On the Sarath Fonseka Factor
Col. R. Hariharan, writing in the Daily Mirror, wonders if Sarath Fonseka’s strategic ability (so much in evidence during the humanitarian mission to liberate the North and East from the grip of terrorism) would help him in deciding on a political future.
It all boils down to what Sarath Fonseka wants. Does he want to become President of Sri Lanka? Does he want to help Ranil Wickremesinghe become President of Sri Lanka? Does he hate Mahinda Rajapaksa so much that all he wants is to see the man defeated at the next Presidential Election? Does he want to ‘play safe’ and opt for a Parliamentary seat and perhaps a Cabinet post?
The talk in the street is certainly not about the highly admired ex-Army Commander settling for a Cabinet post. It is about his presidential ambitions or at least how he may or may not impact the denouement of the political equation in a presidential election which most believe would be held early next year.
Speculation regarding the General ditching his fatigues and entering the down and dirty of electoral politics has been in the air for quite some time and was further fuelled by a speech he gave in the USA this week hinting that he would if required do so ‘to serve the people’. That’s political-speak and a typical testing of the waters.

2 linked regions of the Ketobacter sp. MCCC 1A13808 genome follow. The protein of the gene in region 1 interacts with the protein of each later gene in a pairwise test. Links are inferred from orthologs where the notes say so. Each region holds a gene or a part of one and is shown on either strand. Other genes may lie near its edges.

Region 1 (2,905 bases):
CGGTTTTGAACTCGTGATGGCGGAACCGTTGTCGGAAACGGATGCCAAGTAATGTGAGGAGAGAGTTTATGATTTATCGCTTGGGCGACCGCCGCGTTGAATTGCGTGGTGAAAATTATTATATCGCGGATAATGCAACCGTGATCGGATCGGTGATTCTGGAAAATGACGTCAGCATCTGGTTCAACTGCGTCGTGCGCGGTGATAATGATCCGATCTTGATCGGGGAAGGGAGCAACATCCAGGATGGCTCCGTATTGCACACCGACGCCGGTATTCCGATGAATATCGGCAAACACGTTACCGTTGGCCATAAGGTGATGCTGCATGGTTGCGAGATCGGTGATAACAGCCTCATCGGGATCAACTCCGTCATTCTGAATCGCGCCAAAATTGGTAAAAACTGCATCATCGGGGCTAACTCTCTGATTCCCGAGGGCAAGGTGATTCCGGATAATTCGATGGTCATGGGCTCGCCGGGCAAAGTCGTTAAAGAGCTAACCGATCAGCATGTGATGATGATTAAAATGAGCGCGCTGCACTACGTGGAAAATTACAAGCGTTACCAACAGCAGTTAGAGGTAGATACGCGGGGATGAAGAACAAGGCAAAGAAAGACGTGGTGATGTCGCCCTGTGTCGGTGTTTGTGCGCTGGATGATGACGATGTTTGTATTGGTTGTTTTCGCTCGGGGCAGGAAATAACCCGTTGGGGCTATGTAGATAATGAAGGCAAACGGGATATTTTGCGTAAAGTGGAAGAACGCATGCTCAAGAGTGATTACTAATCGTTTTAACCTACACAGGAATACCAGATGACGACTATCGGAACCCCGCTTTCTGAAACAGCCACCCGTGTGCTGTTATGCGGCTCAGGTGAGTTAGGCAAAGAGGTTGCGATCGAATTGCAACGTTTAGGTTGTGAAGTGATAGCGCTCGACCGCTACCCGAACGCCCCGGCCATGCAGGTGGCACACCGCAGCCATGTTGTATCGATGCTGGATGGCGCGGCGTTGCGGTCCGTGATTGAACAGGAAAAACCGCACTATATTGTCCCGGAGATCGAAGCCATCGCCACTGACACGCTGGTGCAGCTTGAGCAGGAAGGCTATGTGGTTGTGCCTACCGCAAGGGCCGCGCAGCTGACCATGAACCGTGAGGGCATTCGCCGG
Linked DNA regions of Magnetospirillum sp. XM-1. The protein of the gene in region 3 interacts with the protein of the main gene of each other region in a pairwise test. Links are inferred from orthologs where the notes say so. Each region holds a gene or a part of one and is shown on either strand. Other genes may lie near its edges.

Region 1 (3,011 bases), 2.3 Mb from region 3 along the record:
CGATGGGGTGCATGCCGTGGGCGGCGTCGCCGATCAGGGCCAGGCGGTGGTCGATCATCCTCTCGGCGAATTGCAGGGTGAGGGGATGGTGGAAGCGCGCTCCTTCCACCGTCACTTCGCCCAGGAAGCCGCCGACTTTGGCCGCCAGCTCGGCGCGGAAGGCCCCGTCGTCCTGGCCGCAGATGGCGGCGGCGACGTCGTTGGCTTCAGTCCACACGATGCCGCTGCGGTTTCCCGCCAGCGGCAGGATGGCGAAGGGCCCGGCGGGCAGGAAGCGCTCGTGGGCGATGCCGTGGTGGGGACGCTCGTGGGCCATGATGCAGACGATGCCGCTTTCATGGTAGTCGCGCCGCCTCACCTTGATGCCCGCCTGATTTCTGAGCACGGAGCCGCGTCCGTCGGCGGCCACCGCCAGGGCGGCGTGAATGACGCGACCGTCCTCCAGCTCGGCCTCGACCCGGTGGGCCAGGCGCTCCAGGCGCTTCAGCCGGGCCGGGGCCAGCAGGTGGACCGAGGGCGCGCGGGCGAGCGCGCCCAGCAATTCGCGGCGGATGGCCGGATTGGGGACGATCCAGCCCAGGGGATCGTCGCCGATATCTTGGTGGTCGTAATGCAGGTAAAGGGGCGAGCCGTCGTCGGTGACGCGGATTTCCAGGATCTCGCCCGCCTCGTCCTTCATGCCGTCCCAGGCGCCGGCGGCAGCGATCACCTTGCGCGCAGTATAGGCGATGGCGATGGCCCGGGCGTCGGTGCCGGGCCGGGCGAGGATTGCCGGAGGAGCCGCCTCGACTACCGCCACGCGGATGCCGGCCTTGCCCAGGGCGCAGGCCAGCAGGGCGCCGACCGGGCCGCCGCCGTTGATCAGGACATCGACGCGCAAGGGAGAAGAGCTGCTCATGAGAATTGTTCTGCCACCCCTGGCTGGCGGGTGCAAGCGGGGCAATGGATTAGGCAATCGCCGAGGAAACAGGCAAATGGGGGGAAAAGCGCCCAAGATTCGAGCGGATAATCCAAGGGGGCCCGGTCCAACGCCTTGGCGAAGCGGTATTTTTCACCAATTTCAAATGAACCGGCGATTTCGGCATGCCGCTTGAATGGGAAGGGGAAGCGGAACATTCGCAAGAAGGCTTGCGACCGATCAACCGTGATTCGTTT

Two possible scenarios: Sarath Fonseka as the Common Candidate of the Opposition (CCO) and Sarath Fonseka contesting along with Mahinda Rajapaksa and Ranil Wickremesinghe (and half a dozen absolutely-no-hopers).
Either way, he cannot win, but he has a better shot as the CCO for obvious reasons. In the CCO scenario, nevertheless, he cannot expect anything more than lukewarm support from Ranil Wickremesinghe whose political future, already quick ill, would die pretty fast if Fonseka were to win. The question then is, ‘Can the CCO beat Mahinda Rajapaksa?’ The political reality whether we like it or not makes the President odds on favourite to win a second term.